Phencyclidine, or PCP


Phencyclidine “PCP” Foil Wrapper

The drug known as Phencyclidine was originally synthesized in 1926. In a class of dissociative drugs, PCP is a white anesthetic and was developed for medical use on humans and as a veterinary tranquilizer during the 1950s. Its use in the hospital setting was discontinued in 1965 after extended clinical trials turned up findings about the prevalence of negative side effects. Today, PCP is a very rarely-used veterinary anesthetic, and while occasionally produced for research purposes, is not in general use.

The Debut of “Angel Dust”

Phencyclidine made its debut as an illegal street drug, commonly referred to as “angel dust,” in the counterculture movement of the 1960s. Over the course of the following decade, Phencyclidine’s popularity peaked, with users frequently smoking or snorting the hallucinogen to speed the onset of its effects, bringing new popularity to the drug’s powdered form. Also found in liquid form, users have been known to inject the solution or consume it orally.

The Deadly Effects

The effects of PCP are myriad, and the grip of addiction only serves to intensify the long-term effects, including persistent speech issues, blood pressure and mental health problems, memory loss or impairment, weight loss, body temperature fluctuations, different psychological effects, flashbacks, and the risk of sudden onset toxic psychosis, particularly in users with a previous history of mental disturbance or paranoid delusions. Binge usage, involving days of high doses or repeated dosages of PCP and little to no food or sleep, may become persistent as chemical and psychological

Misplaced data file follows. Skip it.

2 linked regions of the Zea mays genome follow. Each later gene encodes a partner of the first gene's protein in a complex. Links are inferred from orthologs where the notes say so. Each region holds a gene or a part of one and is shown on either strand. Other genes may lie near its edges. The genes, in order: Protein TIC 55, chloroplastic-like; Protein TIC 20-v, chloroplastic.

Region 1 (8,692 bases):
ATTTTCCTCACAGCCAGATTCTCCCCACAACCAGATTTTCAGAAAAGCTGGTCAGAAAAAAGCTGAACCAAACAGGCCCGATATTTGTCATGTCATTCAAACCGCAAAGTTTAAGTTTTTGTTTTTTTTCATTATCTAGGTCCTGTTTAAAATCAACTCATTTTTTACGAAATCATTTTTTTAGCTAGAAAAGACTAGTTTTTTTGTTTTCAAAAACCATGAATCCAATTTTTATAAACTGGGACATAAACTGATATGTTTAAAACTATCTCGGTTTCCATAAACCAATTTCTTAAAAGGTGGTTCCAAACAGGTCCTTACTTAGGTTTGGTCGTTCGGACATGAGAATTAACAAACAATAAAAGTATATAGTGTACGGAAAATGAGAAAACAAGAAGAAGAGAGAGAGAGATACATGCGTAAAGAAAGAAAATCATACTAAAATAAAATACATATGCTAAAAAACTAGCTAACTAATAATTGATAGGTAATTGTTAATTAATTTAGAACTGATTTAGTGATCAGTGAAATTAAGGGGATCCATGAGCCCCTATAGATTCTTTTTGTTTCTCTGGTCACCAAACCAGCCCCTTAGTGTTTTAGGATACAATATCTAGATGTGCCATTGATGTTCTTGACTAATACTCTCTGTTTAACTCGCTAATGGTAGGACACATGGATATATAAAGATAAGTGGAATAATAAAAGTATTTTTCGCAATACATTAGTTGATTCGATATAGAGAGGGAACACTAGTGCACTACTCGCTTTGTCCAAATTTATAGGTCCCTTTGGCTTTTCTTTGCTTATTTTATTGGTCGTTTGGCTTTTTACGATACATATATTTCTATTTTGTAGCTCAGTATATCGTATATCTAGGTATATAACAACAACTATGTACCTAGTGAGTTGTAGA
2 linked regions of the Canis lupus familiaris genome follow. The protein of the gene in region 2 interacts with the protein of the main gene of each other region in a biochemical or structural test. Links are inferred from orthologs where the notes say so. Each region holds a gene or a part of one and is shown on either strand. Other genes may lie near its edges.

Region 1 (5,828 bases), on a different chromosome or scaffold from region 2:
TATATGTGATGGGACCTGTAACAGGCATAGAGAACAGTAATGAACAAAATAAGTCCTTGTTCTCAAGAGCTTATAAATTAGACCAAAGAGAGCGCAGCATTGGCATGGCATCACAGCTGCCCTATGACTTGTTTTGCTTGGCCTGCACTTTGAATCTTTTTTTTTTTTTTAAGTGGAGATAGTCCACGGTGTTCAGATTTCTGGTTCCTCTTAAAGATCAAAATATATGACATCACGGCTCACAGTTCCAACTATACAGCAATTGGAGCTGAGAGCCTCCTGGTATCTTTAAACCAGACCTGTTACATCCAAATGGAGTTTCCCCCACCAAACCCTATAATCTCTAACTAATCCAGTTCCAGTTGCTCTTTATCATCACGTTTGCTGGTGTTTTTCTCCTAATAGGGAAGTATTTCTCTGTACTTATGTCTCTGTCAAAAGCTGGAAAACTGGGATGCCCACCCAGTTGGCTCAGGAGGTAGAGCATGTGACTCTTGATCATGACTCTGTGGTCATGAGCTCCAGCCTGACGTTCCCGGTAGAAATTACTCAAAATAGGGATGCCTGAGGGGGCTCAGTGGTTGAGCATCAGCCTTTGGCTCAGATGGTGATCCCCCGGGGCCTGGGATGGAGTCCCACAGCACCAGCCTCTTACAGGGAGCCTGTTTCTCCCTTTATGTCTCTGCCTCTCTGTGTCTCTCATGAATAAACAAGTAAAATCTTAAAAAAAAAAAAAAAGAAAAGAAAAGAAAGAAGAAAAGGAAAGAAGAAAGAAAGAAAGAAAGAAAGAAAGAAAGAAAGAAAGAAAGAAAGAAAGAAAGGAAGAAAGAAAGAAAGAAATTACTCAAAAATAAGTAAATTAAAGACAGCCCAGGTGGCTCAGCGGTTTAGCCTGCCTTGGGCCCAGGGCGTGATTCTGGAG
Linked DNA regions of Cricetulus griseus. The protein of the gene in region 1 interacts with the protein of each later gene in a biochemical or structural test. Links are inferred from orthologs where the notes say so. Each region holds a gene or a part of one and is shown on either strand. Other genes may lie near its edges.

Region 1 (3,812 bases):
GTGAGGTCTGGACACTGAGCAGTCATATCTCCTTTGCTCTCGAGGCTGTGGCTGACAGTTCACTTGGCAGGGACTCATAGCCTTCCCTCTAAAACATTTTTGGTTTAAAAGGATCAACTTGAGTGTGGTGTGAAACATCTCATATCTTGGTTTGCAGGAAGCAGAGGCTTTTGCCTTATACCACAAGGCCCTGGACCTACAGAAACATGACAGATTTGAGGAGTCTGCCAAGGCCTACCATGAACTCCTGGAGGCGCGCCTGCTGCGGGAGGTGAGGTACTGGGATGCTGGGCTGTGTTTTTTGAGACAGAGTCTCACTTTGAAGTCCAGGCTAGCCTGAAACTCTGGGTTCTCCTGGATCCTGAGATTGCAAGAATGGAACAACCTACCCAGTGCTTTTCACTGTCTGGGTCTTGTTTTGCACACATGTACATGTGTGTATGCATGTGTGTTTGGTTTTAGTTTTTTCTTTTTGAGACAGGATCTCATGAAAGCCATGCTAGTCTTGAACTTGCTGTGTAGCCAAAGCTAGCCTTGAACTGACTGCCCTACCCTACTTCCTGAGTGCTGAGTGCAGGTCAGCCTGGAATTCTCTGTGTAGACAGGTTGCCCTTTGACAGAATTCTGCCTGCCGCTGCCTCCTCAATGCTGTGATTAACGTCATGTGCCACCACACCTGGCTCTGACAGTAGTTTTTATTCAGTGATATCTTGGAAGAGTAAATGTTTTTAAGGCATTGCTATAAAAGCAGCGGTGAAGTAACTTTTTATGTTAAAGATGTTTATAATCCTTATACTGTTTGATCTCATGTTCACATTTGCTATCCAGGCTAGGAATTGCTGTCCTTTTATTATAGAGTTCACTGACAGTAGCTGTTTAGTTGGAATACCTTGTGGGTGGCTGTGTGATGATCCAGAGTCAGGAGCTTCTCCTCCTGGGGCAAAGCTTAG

dependence intensifies.

Paranoia and Erratic Behavior

Soon after a dose of PCP enters the body, agitation and anxiety, often to the point of paranoid and erratic behavior, begin to manifest. Blurred vision, slurred speech, impaired central nervous system and motor skills may give the impression of being under the influence of alcohol. Sudden feelings of terror, panic or the sensation of imminent death may overwhelm the user, leading to bizarre acts of hostility toward perceived sources of threat. A PCP user does not typically exhibit superhuman strength as a result of taking the drug, despite sensational reports by the media, but may show an unusual lack of awareness, resulting in the appearance of being impervious to pain and unresponsive to touch. This may lead to greater difficulty in subduing an uncooperative subject in the event of police involvement, increasing the likelihood of violence on behalf of either party. Overdose can easily lead to seizures, coma, and death.

The Dangers of PCP

The dangers of Phencyclidine abuse lie not only in the chemical compound itself, but also in its possible impurity and unexpected presence alongside other illegally available drugs. As its modern manufacturers operate in makeshift laboratories under questionable conditions by those who may be under the influence of the drug themselves, the possibility of acquiring contaminated PCP, or accidental consumption while being marketed as another substance is high. Recent finds of Phencyclidine being mixed and sold in pill form with the rave drugs Ecstasy/MDMA or the animal sedative Ketamine have only served to further illustrate the product impurity of the underground drug trade.

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